José María Arguedas is one of the few Latin American authors who loved and described his natural surroundings, and he ranks among the greatest writers of any time and place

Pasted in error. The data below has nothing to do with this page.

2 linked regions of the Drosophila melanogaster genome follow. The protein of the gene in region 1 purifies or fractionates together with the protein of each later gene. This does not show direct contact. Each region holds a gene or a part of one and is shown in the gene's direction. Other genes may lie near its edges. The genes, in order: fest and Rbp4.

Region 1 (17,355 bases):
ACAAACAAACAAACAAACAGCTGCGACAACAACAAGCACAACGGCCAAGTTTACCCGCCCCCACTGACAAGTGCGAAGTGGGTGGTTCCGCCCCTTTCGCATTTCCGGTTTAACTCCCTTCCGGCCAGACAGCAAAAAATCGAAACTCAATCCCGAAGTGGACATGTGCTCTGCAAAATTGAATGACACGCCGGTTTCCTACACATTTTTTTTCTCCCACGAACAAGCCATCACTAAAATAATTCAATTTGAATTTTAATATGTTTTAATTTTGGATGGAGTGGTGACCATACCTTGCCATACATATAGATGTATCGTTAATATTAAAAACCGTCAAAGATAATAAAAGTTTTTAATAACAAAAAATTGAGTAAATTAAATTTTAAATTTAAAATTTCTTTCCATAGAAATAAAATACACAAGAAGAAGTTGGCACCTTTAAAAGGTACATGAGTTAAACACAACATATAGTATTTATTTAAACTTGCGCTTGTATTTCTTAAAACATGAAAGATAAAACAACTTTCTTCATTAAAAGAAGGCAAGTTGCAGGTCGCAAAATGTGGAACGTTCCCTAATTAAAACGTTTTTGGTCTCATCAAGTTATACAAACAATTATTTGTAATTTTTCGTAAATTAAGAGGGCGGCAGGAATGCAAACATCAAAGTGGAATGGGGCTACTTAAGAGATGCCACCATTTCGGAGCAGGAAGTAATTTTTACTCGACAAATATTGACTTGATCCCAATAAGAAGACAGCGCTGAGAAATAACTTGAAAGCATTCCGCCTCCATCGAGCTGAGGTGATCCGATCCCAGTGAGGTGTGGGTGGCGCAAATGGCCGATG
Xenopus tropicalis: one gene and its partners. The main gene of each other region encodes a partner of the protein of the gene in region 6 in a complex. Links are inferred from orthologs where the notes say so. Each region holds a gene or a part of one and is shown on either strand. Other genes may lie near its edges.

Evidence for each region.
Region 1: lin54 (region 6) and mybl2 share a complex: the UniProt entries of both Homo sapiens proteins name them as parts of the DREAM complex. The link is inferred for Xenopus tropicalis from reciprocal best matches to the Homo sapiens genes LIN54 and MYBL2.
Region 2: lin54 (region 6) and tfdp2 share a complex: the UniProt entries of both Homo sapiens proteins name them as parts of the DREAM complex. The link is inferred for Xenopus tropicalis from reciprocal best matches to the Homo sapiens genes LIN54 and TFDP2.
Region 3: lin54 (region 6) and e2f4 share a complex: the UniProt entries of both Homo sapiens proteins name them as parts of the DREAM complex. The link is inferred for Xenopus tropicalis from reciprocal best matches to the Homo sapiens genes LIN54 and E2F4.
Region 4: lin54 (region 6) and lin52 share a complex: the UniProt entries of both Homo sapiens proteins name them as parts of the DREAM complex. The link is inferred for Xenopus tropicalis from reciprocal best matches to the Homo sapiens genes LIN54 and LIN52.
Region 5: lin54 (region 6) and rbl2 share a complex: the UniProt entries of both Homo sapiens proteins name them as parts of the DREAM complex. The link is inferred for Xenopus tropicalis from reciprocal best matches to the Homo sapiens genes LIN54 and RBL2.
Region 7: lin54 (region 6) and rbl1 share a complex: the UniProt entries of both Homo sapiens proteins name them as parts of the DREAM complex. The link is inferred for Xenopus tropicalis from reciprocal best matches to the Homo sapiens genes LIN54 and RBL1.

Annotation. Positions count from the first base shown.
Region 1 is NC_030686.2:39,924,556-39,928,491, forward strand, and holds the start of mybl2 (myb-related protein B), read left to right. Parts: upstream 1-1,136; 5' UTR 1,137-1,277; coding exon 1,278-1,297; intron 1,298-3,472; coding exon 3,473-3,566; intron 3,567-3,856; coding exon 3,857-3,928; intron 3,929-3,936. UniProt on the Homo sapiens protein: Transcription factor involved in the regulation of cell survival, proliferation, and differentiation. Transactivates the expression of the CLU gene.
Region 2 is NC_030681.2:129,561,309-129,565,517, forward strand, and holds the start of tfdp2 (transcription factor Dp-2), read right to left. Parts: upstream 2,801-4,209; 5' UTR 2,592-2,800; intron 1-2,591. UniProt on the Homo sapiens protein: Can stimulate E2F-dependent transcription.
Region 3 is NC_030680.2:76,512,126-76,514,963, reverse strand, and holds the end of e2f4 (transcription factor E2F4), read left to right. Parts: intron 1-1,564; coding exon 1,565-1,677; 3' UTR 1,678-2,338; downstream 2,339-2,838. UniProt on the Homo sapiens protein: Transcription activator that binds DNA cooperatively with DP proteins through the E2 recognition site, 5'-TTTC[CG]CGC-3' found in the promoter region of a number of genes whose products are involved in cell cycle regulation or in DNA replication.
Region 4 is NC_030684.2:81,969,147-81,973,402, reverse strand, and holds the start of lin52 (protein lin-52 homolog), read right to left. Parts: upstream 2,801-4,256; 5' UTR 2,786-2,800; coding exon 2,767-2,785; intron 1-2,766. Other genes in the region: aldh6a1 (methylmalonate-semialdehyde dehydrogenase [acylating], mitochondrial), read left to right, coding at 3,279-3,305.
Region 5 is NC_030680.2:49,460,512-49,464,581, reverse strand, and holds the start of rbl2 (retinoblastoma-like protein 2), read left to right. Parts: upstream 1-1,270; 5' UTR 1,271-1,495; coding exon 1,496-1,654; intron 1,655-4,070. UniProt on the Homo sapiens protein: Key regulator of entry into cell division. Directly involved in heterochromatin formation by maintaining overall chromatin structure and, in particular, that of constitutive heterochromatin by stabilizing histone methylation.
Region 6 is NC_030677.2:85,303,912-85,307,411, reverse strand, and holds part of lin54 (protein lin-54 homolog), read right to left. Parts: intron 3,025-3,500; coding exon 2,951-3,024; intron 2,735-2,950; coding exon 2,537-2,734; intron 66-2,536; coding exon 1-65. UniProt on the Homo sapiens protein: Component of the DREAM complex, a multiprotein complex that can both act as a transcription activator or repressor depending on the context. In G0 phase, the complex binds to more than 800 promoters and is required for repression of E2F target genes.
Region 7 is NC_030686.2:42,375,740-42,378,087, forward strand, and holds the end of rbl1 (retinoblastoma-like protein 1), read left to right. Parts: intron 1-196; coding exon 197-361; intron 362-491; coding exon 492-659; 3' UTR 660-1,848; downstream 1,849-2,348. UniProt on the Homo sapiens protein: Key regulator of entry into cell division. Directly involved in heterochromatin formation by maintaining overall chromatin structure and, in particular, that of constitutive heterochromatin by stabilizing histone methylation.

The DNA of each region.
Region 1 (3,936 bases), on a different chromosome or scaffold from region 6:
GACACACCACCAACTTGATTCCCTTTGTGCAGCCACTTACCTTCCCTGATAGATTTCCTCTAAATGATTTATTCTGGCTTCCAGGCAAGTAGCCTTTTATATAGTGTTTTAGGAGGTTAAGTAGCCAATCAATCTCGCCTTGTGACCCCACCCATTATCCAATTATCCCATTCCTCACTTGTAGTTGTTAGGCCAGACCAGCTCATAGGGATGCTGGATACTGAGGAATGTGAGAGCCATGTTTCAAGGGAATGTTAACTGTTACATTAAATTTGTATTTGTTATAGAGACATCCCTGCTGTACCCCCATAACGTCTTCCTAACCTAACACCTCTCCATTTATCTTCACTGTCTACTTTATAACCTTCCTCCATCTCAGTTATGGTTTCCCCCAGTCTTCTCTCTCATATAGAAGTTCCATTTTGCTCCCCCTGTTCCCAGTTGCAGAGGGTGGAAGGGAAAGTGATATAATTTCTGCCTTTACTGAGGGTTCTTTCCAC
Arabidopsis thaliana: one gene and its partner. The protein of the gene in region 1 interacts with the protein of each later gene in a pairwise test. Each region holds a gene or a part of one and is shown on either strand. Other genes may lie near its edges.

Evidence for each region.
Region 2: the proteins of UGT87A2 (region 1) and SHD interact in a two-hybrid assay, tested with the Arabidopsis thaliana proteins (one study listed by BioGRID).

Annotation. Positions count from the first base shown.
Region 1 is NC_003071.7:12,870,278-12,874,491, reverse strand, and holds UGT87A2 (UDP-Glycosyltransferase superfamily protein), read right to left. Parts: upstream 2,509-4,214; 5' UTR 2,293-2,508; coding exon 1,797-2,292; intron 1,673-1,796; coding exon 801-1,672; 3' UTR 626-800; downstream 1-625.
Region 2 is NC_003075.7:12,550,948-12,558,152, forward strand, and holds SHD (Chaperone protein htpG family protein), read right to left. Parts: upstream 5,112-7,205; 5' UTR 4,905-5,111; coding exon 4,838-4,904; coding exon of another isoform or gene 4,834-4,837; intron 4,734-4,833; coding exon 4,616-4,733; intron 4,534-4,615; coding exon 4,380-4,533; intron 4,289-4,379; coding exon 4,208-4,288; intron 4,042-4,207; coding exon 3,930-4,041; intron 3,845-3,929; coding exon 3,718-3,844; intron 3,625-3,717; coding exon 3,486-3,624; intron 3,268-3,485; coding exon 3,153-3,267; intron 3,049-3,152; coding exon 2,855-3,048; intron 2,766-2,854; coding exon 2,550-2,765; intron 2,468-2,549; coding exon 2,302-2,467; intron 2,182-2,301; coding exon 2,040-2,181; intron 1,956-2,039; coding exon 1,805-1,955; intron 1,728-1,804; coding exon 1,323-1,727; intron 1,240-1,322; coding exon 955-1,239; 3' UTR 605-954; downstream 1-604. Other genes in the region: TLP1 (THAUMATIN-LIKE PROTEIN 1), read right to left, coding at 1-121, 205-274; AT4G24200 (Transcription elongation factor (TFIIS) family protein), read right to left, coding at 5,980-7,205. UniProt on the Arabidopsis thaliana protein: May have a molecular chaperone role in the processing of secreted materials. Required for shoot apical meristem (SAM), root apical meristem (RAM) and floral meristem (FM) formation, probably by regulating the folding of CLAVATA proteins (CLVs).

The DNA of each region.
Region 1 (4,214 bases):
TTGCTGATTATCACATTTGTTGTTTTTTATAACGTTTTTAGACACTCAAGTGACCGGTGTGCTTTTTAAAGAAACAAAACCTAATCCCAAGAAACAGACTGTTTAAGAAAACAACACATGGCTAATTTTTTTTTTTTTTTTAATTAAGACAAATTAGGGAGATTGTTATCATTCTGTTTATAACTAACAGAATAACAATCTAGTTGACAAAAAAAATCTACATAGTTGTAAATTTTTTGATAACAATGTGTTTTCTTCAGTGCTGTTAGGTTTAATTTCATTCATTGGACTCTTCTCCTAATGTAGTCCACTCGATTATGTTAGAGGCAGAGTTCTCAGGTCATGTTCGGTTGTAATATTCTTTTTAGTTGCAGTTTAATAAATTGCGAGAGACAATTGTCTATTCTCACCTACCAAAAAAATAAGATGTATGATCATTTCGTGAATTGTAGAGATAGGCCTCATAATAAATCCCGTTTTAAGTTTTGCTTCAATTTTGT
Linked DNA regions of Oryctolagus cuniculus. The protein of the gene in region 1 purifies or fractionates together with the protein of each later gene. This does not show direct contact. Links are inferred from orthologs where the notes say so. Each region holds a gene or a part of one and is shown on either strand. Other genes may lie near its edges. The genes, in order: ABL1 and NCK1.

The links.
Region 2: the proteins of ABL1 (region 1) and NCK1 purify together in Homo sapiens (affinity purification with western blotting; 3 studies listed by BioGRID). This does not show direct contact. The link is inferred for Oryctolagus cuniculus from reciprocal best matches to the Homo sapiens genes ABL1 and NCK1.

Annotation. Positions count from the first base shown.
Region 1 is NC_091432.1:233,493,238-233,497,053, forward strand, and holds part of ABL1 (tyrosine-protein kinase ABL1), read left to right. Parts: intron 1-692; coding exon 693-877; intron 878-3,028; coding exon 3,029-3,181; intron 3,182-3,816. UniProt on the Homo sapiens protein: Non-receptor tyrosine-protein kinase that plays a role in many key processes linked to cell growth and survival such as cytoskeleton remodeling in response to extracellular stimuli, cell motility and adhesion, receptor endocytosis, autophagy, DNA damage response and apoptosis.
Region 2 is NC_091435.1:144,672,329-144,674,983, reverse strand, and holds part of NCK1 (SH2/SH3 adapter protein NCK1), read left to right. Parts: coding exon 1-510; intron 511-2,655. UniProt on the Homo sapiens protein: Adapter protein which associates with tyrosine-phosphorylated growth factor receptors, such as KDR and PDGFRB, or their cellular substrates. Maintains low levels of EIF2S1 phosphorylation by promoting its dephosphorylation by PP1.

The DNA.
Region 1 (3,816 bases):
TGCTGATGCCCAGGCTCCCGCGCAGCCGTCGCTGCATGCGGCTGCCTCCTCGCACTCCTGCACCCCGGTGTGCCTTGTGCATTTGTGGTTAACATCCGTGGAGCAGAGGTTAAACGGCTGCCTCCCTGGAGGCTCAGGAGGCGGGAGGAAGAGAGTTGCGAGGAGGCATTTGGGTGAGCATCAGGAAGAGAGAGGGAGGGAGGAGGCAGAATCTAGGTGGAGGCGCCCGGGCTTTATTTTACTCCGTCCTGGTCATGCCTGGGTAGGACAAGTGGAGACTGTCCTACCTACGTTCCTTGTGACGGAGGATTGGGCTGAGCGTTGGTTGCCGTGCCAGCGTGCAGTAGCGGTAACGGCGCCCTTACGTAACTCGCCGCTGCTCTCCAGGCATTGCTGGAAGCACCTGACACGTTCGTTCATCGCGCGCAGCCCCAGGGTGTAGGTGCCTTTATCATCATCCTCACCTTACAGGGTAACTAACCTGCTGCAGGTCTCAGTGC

He saw the beauty of the Peruvian landscape, as well as the grimness of social conditions in the Andes, through the eyes of the Indians who are a part of it. Ernesto, the narrator of Deep Rivers, is a child with origins in two worlds. The son of a wandering country lawyer, he is brought up by Indian servants until he enters a Catholic boarding school at age 14. In this urban Spanish environment he is a misfit and a loner. The conflict of the Indian and the Spanish cultures is acted out within him as it was in the life of Arguedas. For the boy Ernesto, salvation is his world of dreams and memories. While Arguedas’ poetry was published in Quechua, he invented a language for his novels in which he used native syntax with Spanish vocabulary. This makes translation into other languages extremely difficult, and Frances Horning Barraclough has done a masterful job, winning the 1978 Translation Center Award from Columbia University.